New year, new quarantines: updates on the mountain pine beetle and emerald ash borer

The year 2014 concluded with a lot of activity in the area of  invasive species and forest health in Minnesota. Specifically, the Minnesota Department of Agriculture instituted a statewide quarantine for the mountain pine beetle and emerald ash borer was confirmed in a new county in the state.  Subsequent actions are two excellent examples of how the state is being proactive to slow the spread of these invasive species within Minnesota.

Mountain pine beetle – statewide quarantine

Effective January 1, 2015, the MDA has issued a statewide quarantine to protect Minnesota’s vast pine forests from the mountain pine beetle. This exterior quarantine is designed to stop the spread of any wood infested with the beetle into Minnesota. In addition to the beetle itself, the movement of pine wood with intact bark is prohibited through the quarantine.

Mountain pine beetle, photo by Derek Rosenberger
Mountain pine beetle, photo by Derek Rosenberger

Native to western North America, the mountain pine beetle is known as one of the most damaging forest insects in the continent. Currently, 13 western US states have been impacted by the mountain pine beetle. The beetles inhabit a large variety of pine species by laying eggs underneath the bark and spending the majority of their life cycle there. It is unknown how these beetles may impact Minnesota’s eastern pine species, primarily red and eastern white pine.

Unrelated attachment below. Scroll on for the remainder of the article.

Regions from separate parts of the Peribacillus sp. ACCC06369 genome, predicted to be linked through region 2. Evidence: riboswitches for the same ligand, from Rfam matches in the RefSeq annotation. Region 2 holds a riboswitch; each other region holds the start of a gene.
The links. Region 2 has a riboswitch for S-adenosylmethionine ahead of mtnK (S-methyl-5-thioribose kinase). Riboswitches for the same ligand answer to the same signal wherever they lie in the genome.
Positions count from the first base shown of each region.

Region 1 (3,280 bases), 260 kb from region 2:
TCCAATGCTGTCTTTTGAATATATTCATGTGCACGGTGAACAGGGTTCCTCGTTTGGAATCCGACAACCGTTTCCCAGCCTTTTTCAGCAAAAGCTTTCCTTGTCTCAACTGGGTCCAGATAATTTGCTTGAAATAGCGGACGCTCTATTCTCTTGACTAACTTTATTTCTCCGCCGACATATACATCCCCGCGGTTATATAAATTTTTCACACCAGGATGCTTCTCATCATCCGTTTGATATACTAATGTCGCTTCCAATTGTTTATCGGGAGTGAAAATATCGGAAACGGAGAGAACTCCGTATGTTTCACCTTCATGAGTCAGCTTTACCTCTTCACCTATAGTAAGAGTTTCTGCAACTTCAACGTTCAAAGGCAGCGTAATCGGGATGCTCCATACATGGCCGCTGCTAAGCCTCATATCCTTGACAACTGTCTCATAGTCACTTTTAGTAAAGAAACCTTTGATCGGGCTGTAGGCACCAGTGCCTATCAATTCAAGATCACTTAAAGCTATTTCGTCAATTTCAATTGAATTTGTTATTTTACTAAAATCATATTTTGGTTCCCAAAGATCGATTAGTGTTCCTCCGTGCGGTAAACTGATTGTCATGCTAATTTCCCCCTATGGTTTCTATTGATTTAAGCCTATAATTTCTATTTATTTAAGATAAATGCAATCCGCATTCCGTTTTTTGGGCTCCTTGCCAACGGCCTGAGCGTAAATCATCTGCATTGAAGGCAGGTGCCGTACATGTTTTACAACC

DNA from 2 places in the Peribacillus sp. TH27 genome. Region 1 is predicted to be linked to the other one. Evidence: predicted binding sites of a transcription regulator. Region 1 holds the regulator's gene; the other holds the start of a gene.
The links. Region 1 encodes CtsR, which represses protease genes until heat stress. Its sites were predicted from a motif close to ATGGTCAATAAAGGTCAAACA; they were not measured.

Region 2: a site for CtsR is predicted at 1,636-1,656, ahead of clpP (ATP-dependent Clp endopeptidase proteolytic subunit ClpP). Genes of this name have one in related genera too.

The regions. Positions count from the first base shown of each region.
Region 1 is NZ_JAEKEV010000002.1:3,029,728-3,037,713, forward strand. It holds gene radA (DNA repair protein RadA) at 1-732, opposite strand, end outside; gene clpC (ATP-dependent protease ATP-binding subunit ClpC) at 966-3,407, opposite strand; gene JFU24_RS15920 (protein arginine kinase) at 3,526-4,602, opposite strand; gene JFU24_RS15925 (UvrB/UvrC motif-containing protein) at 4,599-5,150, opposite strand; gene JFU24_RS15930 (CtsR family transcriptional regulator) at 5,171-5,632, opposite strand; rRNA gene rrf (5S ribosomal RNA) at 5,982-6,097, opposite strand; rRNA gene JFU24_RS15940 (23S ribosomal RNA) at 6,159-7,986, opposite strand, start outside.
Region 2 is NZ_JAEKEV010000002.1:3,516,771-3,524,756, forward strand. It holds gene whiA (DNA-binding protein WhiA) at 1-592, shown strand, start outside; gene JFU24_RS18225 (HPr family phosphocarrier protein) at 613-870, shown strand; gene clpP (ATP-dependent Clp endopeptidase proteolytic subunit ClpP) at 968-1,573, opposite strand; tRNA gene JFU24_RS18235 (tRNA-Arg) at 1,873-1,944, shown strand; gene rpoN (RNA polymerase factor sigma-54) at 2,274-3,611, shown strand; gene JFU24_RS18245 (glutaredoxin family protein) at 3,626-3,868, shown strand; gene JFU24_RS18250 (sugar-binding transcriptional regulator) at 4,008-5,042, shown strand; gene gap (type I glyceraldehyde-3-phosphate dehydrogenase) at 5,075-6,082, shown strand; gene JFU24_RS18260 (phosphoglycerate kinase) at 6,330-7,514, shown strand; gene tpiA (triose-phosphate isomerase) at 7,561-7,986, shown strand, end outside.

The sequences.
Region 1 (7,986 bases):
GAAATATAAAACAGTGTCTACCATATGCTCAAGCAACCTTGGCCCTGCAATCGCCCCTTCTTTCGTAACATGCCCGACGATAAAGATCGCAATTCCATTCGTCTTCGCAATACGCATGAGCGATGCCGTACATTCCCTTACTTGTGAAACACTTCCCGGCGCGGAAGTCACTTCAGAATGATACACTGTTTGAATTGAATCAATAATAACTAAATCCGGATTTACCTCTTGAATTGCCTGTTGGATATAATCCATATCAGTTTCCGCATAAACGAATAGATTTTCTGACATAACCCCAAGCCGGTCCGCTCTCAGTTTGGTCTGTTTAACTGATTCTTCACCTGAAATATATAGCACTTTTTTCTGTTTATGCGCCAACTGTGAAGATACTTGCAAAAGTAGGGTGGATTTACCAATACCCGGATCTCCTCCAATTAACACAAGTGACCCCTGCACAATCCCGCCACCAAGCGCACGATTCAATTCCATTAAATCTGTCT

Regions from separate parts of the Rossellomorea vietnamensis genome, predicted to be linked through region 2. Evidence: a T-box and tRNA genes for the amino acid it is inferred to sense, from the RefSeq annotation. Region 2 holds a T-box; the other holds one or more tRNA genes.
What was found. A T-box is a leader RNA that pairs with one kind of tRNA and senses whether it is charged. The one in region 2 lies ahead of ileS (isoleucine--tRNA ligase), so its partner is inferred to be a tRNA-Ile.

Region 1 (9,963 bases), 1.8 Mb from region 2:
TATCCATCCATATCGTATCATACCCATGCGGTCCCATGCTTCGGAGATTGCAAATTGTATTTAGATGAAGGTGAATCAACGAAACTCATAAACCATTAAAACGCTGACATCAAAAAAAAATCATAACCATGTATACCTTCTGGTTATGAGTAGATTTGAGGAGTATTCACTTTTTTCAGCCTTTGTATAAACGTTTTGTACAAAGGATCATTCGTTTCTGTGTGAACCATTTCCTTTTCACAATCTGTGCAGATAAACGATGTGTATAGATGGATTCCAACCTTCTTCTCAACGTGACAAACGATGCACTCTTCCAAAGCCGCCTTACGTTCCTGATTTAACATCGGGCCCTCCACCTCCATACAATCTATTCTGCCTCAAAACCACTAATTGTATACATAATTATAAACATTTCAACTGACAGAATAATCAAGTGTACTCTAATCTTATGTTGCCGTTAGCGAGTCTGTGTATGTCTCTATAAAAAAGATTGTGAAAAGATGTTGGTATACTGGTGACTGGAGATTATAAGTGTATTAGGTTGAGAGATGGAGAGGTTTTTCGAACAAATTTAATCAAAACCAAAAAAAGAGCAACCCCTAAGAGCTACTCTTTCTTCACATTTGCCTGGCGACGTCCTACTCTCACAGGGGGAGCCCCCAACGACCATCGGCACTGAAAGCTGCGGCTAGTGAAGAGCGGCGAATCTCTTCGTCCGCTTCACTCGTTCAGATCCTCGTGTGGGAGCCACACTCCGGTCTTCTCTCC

For more specific language on the mountain pine beetle quarantine, visit the MDA’s page.

Emerald ash borer – Dakota County quarantine

Adult emerald ash borer, photo: Jeff Hahn UMN Extension
Adult emerald ash borer, photo by Jeff Hahn

Emerald ash borer was recently observed in the city of Eagan, making Dakota county the sixth county in Minnesota to be quarantined (others include Hennepin, Houston, Olmsted, Ramsey, and Winona). The state and federal quarantine for the county is established to limit the spread of EAB outside of quarantined areas and includes ash trees, wood chips, and hardwood firewood.

The emerald ash borer is a nonative insect that impacts numerous ash species. Ash trees are killed as insect larvae move underneath a tree’s bark. Minnesota has a tremendous volume of ash trees in its forests and cities, which speaks to the concern of EAB across the state. The first finding of EAB was confirmed in Minnesota in Ramsey County in 2009.

What can you as a landowner or forest manager do to be proactive in fighting against EAB? See our resources for managing ash and EAB in your woods or learn more about EAB in Minnesota.

Matt works on issues related to forest ecosystem health. He's based in St. Paul.

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